What the Litigation Attorneys Want You to Know About the Recent Supreme Court Ruling on Contractor Fraud
When someone is wronged in a facility that receives federal funding, it’s not necessarily as straightforward an issue as people would like. Like may rules, the forces that govern company liability are left to a good deal of interpretation. The US Supreme Court recently appeared to place limits on bringing charges up against federal contractors after examining a case that involved the deal of the woman within one of the facilities of the nation’s largest hospital operators, Universal Health Services. The litigation attorneys will give you more on what happened.
A 19-year old woman named Yarushka Rivera was staying in a mental health facility owned by Universal Health Services when she had a fatal seizure, and her parents sued the company for poorly trained employees handling her care and inadequate treatment for her condition. Their claim brought the US federal government into the matter because the facility accepted federal funds through Medicare. They claim those funds were used to hire unqualified people who could not take care of their daughter, thereby violating the terms of their receiving federal funding. It was an argument that was not shut down so easily. Their case went through court after court and appeal after appeal until reaching the Supreme Court.
False Claims Act
The parents brought the case under the US False Claims Act, which wasn’t necessarily meant to apply to a situation like this. It has been difficult for lower courts to determine which companies fall under this act, especially when the terms of different contracts aren’t explicit. There’s also cases of implied fraud, which further complicates the matters with the issue of intent.
The Verdict and Future
The Supreme Court looked over the allegations that the mental health facility billed for services that were never provided, and employing people who couldn’t help their daughter. There was no ambiguity in the court: all 8 justices voted that this should go back to the lower courts where it will be voted on again. It wasn’t exactly what Universal Health Services and other businesses were hoping for. Their company and many other companies who provide these types of services are nervous about what the US False Claims Act will ultimately mean for their liability, so they were hoping for a flat-out dismissal. Just because they ruled against the option for the parents of the woman to appeal under this act in the Supreme Court, it doesn’t necessarily mean that this case won’t be tried in the lower courts. However, it does seem to be a sign that they favor a certain about of protection for businesses for this particular law. Clarence Thomas stated that the law was really not meant to cover contractual violations, it was meant to cover the more standard definition of fraud to federal government (e.g., outright lies as opposed to shades of fine print.)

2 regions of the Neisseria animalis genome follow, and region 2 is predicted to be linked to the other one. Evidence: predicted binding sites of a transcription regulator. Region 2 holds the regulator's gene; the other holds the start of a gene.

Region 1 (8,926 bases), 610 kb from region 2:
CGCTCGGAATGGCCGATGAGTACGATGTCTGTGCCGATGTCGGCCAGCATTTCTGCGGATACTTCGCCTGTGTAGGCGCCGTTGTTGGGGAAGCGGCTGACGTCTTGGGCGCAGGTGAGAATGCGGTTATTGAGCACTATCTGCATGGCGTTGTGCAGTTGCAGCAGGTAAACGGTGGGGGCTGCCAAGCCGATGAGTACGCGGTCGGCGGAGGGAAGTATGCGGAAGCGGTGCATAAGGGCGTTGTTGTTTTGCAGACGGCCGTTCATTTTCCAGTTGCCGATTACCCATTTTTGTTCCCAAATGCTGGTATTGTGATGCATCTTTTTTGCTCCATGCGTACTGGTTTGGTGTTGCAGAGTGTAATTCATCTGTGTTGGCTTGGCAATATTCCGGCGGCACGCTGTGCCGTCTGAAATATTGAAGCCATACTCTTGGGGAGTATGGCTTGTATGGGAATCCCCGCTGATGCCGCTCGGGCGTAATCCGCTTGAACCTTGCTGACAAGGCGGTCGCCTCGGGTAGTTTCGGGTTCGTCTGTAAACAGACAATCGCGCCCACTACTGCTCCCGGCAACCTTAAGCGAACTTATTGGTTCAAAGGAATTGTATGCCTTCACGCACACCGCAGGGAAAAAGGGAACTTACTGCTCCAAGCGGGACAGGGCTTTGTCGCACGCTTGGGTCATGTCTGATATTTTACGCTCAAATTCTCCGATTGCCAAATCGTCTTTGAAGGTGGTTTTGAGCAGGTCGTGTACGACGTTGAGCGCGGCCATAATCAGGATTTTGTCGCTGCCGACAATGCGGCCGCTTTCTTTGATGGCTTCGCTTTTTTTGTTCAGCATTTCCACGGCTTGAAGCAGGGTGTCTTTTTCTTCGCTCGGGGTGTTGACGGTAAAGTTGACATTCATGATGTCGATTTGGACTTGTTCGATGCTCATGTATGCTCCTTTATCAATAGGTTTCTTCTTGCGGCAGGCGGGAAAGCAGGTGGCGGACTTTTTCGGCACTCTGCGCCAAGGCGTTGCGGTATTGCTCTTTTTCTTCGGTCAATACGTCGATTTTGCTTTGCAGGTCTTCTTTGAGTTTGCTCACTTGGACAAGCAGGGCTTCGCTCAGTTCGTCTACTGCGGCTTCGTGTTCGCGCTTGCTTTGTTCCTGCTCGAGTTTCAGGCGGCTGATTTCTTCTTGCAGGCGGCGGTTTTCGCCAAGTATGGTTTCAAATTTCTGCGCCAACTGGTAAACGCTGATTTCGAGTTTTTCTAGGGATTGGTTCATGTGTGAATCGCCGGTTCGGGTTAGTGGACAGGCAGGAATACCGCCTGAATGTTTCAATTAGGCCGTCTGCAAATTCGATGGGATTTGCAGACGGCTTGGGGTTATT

It’s worth noting that both sides of the issue seemed to take this ruling as a win, as bigger businesses may take this as the justices attempting to keep company liability from falling under the False Claims Act — even if they receive federal funds. For the other side though, it could mean some validation to their argument if the parents of this woman can have their voices heard again. Some litigation attorneys claim they stand a good chance, so long as they can show that their claim is relevant as to whether or not a company should receive money from the government. As it is, the language written about it does not necessarily make it clear whether or not they fall under the jurisdiction, but that may be changed if this case continues to stay relevant to the powers that be.
If you or someone you know are involved in any of these types of lawsuits, contact the litigation attorneys at GOM Law for a free consultation. We can tell you more about your rights, and how your case should proceed.